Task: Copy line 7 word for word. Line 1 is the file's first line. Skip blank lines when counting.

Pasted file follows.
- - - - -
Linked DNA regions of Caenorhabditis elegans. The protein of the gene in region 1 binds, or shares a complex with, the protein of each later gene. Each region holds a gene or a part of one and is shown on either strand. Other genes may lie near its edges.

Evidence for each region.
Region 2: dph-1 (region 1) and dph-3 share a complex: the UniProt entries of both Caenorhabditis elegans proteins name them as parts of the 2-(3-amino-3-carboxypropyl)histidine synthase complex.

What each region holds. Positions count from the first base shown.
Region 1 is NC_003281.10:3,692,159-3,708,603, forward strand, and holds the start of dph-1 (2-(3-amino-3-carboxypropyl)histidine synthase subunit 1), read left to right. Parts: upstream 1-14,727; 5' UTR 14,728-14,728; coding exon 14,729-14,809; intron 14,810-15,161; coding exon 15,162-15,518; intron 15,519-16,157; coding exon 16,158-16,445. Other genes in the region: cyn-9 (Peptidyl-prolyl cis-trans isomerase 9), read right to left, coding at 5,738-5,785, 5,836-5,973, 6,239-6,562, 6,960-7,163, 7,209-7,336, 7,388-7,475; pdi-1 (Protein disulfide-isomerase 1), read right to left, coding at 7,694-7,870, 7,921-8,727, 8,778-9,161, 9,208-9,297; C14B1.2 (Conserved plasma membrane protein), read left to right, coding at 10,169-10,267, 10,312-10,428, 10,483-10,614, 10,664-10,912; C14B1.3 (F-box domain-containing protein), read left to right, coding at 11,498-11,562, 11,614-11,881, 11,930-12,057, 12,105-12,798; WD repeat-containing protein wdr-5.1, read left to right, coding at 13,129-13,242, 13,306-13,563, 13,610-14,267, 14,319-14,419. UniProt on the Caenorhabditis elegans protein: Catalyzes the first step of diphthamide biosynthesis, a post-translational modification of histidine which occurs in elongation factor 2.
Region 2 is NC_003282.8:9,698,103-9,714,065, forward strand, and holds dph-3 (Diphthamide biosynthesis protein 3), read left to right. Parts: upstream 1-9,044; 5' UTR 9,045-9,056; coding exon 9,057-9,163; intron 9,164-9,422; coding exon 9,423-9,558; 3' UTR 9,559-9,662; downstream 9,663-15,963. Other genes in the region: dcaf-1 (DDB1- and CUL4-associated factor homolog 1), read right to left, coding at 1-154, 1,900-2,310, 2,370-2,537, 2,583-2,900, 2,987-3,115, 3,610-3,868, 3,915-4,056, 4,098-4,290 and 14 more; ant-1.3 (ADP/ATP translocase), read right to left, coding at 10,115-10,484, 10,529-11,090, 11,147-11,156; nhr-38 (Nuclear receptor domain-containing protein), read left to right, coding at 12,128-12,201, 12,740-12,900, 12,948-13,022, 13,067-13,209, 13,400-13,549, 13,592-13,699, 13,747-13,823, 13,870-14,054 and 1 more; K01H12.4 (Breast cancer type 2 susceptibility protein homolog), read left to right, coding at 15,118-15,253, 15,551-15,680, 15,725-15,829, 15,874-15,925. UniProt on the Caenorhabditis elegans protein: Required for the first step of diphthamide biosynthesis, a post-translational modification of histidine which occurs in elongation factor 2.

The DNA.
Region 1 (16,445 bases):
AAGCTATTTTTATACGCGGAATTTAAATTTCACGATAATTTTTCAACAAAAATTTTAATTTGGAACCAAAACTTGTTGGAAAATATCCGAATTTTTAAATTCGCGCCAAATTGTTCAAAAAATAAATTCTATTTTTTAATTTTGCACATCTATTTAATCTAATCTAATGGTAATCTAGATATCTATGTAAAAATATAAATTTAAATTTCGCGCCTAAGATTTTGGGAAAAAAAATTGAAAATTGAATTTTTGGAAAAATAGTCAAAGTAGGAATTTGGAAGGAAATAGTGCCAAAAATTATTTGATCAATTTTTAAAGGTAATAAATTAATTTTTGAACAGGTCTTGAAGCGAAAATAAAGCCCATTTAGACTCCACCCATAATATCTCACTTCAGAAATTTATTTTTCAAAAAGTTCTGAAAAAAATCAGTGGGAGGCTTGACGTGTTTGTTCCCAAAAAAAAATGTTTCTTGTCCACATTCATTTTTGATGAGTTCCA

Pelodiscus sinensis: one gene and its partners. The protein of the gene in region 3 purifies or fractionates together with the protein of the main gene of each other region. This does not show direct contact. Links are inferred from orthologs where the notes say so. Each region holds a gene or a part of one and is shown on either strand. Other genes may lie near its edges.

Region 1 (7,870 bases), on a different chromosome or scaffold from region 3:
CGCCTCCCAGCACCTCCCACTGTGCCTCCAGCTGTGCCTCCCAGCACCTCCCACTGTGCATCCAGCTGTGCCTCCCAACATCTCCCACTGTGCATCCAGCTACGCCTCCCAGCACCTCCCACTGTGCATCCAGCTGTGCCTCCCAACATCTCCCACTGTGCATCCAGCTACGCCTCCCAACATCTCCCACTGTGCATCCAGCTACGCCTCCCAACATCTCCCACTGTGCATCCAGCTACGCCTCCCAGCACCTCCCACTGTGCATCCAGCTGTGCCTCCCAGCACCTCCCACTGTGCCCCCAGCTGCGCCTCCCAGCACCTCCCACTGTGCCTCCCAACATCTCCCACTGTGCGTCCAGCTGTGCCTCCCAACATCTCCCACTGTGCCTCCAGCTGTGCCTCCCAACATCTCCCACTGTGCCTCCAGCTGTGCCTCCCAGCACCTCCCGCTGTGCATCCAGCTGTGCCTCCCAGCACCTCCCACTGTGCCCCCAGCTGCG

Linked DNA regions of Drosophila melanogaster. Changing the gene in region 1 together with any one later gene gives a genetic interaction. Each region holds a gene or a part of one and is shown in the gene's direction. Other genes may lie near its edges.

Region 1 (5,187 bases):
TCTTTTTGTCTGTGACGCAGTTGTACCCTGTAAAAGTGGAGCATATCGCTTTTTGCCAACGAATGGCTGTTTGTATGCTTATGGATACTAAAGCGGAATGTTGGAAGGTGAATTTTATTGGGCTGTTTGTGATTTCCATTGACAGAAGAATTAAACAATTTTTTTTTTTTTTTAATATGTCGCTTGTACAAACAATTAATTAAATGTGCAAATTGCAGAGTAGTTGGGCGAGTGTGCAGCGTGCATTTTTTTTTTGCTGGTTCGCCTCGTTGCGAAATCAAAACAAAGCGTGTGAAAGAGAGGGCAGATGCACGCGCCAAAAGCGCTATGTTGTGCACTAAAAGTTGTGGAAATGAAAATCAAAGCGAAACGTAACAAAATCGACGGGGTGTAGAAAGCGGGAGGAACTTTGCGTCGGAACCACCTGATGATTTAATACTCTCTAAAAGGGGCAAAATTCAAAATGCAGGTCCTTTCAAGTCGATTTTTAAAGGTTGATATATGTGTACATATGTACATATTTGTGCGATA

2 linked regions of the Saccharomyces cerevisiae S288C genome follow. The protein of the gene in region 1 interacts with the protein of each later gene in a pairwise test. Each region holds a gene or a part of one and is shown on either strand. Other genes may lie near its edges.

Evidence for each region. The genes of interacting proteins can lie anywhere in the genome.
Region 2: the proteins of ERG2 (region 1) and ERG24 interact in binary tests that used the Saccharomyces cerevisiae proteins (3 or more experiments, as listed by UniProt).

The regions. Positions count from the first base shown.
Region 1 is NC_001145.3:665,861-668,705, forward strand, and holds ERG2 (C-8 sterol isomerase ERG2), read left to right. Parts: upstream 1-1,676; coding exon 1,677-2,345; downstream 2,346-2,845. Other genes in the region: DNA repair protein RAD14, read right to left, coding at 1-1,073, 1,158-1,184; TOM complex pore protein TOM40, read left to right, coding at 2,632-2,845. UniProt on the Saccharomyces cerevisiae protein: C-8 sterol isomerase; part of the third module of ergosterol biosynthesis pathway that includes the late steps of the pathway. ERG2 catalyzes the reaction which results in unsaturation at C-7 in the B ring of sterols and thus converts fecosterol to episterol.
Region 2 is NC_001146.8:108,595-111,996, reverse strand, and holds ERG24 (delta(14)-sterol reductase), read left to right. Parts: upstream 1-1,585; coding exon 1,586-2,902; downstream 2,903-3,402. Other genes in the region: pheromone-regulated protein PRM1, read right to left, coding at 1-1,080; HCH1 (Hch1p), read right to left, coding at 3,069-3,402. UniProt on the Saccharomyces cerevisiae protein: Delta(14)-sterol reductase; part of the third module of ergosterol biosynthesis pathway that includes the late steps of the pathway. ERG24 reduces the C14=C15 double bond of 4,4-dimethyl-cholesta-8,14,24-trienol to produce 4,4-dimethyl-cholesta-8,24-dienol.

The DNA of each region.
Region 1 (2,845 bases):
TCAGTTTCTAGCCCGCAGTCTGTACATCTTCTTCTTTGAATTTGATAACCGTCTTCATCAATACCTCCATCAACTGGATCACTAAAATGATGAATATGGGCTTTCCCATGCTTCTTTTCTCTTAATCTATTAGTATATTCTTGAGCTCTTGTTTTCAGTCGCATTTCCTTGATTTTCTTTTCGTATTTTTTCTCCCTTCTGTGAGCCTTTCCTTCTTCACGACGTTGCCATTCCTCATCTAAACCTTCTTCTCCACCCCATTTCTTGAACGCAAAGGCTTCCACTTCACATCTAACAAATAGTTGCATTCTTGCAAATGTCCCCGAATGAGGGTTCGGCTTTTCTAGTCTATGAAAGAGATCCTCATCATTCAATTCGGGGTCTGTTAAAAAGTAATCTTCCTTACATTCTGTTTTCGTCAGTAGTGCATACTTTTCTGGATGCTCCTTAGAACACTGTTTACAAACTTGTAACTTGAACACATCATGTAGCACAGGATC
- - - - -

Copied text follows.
The DNA.